Playground Behind Bars
First of four-part series
Roy (not his real name), 15, had
been covering up his arm the whole afternoon when visitors went to their
cell. When the jail warden made the juvenile law offenders squat and line
up to greet the visitors, he went to the farthest spot to avoid being
seen. It turns out Roy had boils all over his left arm, which was already
oozing with pus. Almost all the boys in the cell had boils either on
their arms or legs and the elders in the other cells told them that the
rice (also known as rancho) was the cause of the ‘boil epidemic’ at
the city jail.
Buensuceso, Ronald Caraig, Likha Cuevas, and Jenielle Marie Enojo
Roy (not his real
name), 15, hid his left arm the whole afternoon when visitors went to
the juvenile law offenders’ jail cell. When the jail warden made them
squat and line up to greet the visitors, he went to the farthest spot to
avoid being seen. It turns out Roy had boils all over his left arm, which
was already oozing with pus. Almost all the boys in the cell had boils
either on their arms or legs and the elders in the other cells told them
that the rice (also known as rancho) was the cause of the “boil
epidemic” in the city jail.
Parañaque City Jail
condition, Roy did not plead with the visitors for help. He actually hoped
that they would leave as soon as possible. He was watching television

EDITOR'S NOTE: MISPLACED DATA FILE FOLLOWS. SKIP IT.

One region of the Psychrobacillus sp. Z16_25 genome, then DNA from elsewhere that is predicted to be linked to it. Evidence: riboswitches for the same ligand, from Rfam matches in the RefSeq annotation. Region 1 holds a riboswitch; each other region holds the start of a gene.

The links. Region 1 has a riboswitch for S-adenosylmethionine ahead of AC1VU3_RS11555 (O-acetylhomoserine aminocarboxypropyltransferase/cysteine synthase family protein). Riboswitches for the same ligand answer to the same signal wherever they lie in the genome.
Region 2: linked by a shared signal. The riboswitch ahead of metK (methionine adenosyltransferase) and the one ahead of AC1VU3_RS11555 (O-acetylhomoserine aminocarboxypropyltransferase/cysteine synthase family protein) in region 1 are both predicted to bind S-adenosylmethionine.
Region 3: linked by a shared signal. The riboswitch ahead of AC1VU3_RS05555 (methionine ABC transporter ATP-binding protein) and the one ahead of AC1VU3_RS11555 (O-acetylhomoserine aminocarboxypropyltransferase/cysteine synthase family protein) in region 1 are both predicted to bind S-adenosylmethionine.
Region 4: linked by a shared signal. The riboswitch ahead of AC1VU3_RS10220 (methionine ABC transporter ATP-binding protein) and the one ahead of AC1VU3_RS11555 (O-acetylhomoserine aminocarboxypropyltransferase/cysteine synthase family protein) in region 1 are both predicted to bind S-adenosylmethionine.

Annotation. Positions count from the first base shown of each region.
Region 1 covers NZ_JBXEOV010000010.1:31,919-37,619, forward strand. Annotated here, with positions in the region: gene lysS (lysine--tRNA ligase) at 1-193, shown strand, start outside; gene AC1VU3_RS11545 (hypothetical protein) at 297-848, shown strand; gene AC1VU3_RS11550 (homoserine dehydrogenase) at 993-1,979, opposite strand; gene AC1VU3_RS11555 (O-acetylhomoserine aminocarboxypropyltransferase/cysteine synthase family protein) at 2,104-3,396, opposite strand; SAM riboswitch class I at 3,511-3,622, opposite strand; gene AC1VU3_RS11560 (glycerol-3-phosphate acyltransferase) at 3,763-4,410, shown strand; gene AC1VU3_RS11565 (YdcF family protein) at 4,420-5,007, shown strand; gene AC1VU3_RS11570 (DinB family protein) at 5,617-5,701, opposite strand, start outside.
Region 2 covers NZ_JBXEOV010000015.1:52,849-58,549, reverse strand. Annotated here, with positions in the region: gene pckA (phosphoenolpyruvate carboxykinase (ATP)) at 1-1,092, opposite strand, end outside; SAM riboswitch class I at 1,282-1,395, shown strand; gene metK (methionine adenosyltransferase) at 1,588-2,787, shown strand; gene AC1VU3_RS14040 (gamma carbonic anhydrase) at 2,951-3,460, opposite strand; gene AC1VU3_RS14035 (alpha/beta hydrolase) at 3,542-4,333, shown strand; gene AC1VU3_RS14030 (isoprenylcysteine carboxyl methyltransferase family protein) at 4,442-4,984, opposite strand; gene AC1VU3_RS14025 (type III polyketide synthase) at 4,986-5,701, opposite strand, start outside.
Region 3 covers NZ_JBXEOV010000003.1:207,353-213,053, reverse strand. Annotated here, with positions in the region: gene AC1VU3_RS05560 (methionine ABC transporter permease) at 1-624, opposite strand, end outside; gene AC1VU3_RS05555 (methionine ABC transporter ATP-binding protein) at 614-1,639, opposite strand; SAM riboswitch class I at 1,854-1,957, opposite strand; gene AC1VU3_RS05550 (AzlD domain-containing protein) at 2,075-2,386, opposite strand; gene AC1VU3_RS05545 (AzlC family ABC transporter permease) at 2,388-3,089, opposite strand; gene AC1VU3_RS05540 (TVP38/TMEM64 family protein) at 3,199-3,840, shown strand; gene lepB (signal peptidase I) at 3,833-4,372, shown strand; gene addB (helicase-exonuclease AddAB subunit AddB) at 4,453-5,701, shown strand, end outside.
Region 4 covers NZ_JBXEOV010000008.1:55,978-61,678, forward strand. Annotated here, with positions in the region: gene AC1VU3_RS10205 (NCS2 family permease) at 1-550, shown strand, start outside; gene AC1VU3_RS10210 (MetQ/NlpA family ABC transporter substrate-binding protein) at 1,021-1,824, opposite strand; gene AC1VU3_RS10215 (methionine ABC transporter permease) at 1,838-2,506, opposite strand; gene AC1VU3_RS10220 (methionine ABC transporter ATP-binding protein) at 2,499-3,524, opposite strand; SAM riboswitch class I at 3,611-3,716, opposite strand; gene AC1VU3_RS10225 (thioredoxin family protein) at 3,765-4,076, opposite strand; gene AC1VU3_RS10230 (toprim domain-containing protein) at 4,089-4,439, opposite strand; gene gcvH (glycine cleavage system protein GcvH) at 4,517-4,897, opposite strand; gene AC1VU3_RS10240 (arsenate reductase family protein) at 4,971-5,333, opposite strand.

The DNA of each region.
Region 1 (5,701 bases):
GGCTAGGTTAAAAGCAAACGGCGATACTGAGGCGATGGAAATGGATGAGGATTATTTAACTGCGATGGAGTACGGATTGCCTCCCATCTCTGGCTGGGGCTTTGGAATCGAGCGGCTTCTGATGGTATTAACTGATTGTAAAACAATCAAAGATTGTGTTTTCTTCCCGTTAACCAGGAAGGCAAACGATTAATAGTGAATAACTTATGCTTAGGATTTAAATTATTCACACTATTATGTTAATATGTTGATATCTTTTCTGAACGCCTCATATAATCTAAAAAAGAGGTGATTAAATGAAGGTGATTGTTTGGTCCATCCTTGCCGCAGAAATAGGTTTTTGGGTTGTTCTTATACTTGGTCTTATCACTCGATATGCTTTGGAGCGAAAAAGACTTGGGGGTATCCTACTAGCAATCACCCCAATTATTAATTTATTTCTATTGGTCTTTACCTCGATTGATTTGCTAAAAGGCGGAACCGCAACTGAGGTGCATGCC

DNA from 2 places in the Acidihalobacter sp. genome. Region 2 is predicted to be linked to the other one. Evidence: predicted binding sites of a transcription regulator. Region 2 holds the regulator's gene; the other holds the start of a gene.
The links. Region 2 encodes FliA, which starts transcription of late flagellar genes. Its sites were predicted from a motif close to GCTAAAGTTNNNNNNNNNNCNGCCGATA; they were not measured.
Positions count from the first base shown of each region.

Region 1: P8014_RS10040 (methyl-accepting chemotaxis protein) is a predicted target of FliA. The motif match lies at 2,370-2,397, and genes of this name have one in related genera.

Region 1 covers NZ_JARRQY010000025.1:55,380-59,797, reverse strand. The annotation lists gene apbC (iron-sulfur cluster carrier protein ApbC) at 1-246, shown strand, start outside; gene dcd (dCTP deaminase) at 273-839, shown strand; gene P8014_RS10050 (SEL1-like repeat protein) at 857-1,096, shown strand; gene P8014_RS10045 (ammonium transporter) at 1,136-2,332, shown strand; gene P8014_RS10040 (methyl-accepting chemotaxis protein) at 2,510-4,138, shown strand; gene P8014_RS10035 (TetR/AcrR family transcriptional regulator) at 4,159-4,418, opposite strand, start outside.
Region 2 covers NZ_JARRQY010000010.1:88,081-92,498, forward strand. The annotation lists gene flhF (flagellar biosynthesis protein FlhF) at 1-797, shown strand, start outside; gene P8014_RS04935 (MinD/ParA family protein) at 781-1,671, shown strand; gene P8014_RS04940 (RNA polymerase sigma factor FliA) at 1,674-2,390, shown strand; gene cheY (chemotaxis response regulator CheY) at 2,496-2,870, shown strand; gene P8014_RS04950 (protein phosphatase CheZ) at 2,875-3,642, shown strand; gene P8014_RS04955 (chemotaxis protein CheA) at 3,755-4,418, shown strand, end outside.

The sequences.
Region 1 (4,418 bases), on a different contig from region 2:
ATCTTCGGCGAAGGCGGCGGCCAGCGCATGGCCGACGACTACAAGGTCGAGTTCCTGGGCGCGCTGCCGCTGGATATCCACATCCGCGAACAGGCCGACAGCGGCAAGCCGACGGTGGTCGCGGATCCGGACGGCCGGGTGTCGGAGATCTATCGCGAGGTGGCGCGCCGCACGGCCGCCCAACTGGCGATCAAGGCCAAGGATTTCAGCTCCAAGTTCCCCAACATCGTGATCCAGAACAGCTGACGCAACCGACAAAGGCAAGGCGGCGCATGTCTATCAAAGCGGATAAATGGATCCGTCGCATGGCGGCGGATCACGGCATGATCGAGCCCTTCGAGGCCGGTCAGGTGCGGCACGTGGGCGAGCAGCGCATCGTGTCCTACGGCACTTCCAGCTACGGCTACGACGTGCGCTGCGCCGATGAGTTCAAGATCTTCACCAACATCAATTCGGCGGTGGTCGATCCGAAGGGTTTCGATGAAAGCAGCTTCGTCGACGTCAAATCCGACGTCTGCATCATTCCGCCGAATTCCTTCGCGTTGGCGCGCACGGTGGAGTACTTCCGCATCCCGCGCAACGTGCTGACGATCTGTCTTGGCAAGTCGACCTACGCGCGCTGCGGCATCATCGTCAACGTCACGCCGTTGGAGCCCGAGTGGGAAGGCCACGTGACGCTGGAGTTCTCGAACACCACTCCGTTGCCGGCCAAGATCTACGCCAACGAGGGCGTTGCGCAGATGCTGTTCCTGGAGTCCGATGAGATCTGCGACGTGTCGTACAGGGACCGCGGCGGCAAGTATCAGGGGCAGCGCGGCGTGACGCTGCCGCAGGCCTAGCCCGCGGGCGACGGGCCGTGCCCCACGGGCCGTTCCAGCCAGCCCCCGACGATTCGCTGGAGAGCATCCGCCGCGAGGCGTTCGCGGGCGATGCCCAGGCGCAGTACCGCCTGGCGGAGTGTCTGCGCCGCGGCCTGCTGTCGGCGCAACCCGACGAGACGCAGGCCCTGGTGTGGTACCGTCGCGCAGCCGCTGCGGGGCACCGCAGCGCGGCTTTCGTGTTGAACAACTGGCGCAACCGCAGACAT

before they came in and he wanted to continue watching his favorite show.
Watching television is practically the only thing he and the rest of the
juvenile inmates could do, day in and day out as they serve their
Thousands of child
Roy is one of the
thousands of children in conflict with the law (CICL) detained in youth
homes and city jails in the Philippines. According to the Department of
Social Welfare and Development (DSWD), there were 3,867 CICL in 2004. CICL
are youth law offenders aged nine to 18, a new term for what we used to
call “juvenile delinquents”.
Art. 80 of the
Revised Penal Code (RPC) states that a CICL shall be put under the custody
of a publicly-recognized private institution or any other responsible
person. On the other hand, Art. 191 of Presidential Decree (PD) 603 states
that in the absence of a youth home, the provincial city and municipal
jails shall provide a cell for CICL separate from adult detainees.
At present, there are
only four youth homes nationwide: Molave Youth Home (Quezon City), Manila
Youth Reception Center (MYRC), Pasay City Youth Home (PCYH), and the
Regional Rehabilitation Center for the Youth (Cebu
The objective of
these youth homes is to provide a respectable and homey atmosphere for the
CICL. They seek to provide care, love, and guidance through ministerial
programs and services that will adequately prepare the children to be good
However, have these
youth homes achieved their purpose?
Eric Henry Joseph
Mallonga, a human rights and Bantay Bata (children’s watch) 163
lawyer, argued that these youth homes are not really “homes.”
pails serve 15 residents, among them a 15-year-old boy with boils all over
his left arm, at a cramped city jail
“These youth homes
are schools for crime. What the children see is a life of crime,” he said.
He also stated that with the presence of the grills in these youth homes’